GLOVERSVILLE — The Gloversville Dept. of Public Works is set to begin demolition work at the Littauer Pool Site on Wednesday, which will include filling-in the 1957-vintage, 7,725 square foot T-shaped pool and preliminary work towards the eventual demolition of the 1920s bath house.
During Tuesday night’s Common Council meeting, Dept. of Public Works Director Donald Schwartz explained to the council why he has determined the city needs to clear off all of the existing infrastructure at the old Littauer Pool Site, which has been closed to the public since at least 2004.
“No efforts were made to maintain, let alone preserve, what was there,” he said. “That’s [almost] 21 years of neglect. No heat, no occupancy, no real maintenance… . cement pools, regardless of the coating that goes on the cement, don’t do well when they’re not submerged in water. The coating is completely destroyed.”
Schwartz said there is heaving and “spider cracking” throughout the old Littauer Pool’s concrete lining and “football-sized chunks of concrete” are falling out of it. He said he’s afraid the site is dangerous and he often sees “fresh footprints in the snow,” at the site, which he believes may belong to children who live at the nearby Gloversville Housing Authority Dubois Garden Apartments.
“At this point what we’re saving is nothing more than the hole in the ground,” he said. “My folks, with their equipment, can dig holes that size in two days. It’s unsafe; every time I go over to Dubois’ pump station, I see fresh tracks in the snow. I go over there to make sure nobody has fallen into the pool or gotten hurt or worse. The fence [needs to come down], everything over there is a total loss. There’s no other way for me to say it.”
The Common Council has not discussed the fate of the Littauer Pool Site since tabling the issue indefinitely in February after reviewing the 39-page feasibility study for the site written by Albany-based engineering firm Barton & Loguidice at a cost of $15,750, paid from the $16,000 left over from a $24,100 grant the city received from the Littauer Foundation in 2007 for the purpose of supporting pool operations at the site.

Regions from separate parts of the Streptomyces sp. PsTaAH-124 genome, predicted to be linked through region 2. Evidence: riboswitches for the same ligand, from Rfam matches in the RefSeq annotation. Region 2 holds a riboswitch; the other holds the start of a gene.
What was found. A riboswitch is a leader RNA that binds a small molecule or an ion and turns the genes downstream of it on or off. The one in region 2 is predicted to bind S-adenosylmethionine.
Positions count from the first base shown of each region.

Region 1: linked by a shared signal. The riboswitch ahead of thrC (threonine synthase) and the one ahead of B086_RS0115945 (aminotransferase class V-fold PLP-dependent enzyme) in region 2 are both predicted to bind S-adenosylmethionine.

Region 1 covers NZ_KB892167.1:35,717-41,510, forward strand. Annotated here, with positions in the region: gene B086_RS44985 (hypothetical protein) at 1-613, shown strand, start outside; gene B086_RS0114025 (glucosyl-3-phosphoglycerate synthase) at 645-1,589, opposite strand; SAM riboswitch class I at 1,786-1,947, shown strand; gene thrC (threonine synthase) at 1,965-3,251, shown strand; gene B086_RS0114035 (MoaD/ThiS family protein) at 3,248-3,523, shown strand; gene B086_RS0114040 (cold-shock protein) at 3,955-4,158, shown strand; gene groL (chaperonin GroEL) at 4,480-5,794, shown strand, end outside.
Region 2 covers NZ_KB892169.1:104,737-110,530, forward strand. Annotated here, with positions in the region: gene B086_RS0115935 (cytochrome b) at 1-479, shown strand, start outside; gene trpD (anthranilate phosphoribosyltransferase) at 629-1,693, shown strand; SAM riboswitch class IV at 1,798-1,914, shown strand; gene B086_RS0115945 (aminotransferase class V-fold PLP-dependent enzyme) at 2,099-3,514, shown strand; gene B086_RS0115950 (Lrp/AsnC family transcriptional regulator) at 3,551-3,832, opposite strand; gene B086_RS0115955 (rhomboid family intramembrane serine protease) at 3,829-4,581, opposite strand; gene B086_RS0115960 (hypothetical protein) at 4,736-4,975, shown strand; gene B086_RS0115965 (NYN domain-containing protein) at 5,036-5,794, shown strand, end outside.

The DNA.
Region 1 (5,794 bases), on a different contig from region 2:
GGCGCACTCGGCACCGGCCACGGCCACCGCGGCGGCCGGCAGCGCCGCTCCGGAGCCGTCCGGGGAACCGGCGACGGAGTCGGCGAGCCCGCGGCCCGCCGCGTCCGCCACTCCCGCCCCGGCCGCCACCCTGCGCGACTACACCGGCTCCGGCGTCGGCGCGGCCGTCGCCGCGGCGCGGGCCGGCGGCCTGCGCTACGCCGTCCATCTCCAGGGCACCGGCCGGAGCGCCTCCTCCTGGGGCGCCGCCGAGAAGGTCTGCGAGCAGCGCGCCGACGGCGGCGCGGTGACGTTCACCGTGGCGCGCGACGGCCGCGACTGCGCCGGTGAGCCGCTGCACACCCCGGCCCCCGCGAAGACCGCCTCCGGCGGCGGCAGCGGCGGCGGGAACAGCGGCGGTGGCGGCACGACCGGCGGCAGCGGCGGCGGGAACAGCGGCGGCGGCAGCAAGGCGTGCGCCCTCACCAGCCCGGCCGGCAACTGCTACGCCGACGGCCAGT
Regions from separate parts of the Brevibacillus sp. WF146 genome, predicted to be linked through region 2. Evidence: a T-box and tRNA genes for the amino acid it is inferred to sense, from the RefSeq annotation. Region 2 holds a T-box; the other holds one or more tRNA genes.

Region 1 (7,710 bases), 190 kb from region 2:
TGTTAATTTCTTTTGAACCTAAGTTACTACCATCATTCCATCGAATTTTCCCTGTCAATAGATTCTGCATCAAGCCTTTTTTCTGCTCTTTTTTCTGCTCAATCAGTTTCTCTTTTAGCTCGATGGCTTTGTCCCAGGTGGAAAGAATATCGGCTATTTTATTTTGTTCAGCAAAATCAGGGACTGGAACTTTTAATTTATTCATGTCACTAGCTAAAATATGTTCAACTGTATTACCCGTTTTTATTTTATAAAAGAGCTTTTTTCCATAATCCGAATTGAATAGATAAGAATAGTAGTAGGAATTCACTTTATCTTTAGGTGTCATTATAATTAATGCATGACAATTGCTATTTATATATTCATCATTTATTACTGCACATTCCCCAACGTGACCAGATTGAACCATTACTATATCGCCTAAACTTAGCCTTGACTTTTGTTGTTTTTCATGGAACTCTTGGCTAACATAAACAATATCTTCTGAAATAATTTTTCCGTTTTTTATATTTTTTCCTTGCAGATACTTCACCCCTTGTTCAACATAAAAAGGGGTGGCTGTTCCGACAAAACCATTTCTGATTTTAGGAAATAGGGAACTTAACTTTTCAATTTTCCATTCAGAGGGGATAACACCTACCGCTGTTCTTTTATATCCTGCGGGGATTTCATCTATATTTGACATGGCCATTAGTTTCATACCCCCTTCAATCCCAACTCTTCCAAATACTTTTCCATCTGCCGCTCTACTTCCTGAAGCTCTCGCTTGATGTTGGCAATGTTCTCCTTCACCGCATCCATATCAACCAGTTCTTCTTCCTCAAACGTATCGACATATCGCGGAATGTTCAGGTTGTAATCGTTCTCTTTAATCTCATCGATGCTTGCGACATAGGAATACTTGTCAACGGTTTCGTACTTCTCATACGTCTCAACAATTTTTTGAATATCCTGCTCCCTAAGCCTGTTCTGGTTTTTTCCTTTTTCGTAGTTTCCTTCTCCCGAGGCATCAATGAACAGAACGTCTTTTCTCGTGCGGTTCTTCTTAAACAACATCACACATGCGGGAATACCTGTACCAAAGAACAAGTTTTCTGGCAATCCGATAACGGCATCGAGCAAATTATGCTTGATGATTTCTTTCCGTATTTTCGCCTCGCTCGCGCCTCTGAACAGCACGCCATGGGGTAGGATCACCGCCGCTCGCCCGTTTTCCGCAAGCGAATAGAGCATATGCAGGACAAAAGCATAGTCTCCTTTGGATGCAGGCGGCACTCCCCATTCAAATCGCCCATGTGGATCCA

Prior to the council’s vote to use the Littauer Foundation money to pay for the feasibility study, the issue of bringing back the Littauer Pool Site had become a political football in the 2021 mayoral election, with Republican candidate William Rowback Jr. advocating the city focus some resources on restoring the old site.
Barton & Loguidice’s feasibility study laid out three potential options for the long dormant 7.4 acre city property:
• Renovate the existing facilities, restoring the pool to operation and building a new bathhouse for $3.5 million — with the caveat that the cost might increase if asbestos were to be found in the bathhouse
• Replace the existing pool with a similar type pool of a smaller size with new splash pad spray park, new concrete deck area and new bathhouse for $4.1 million
• Replace the existing pool, bathhouse and shed buildings with a new splash pad and bathroom facility for $1.3 million
But in February, the consensus of the council, indicating a weariness to the potential costs of restoring a pool of any kind to the property, and the cost and logistics of hiring lifeguards for a restored summer city-pool program, tabled the issue until Schwartz brought it back up Tuesday night.
Schwartz told the council city building inspector David Fox has officially condemned the old bath house building. He said the city needs to do an environmental study of the contents of the building first, to determine if there are any hazardous materials like asbestos, but after that he said it should be demolished.
“The building is roughly 100 years old,” he said. “And it has a second floor that has been open to the elements for 19 to 20 years, and there is a large amount of animal and bird fecal matter, to the point where it’s deemed unsafe to go up there. On the main floor, everything is painted with lead paint and it’s peeling and chipping, and all of that lead paint would have to be remediated before it was deemed safe. The floor is heaving severely and cracking in spots, and around the perimeter of the building it is pulling away from the support walls. In some places, there are six to eight-inch gaps. It’s not structurally sound.”
Schwartz said it’s his plan to hire HRP Associates of Clifton Park to do the environmental study of the contents of the building, provided the cost is below the threshold required for a competitive bidding process.
During Tuesday’s meeting, 4th Ward Councilwoman Ellen Anadio said she’s been fighting for the restoration of the Littauer Pool Site since her first tenure on the council 15 years ago.
“Since 2008, I’ve been trying to do something with that pool, and at the time I first went there, that pool was not that bad,” she said. “They could have fixed it for $160,000, but at the time [former Mayor Tim Hughes] said it was my idea and I’m contentious, and he would not do what I thought we should do. But I will continue to fight for it.”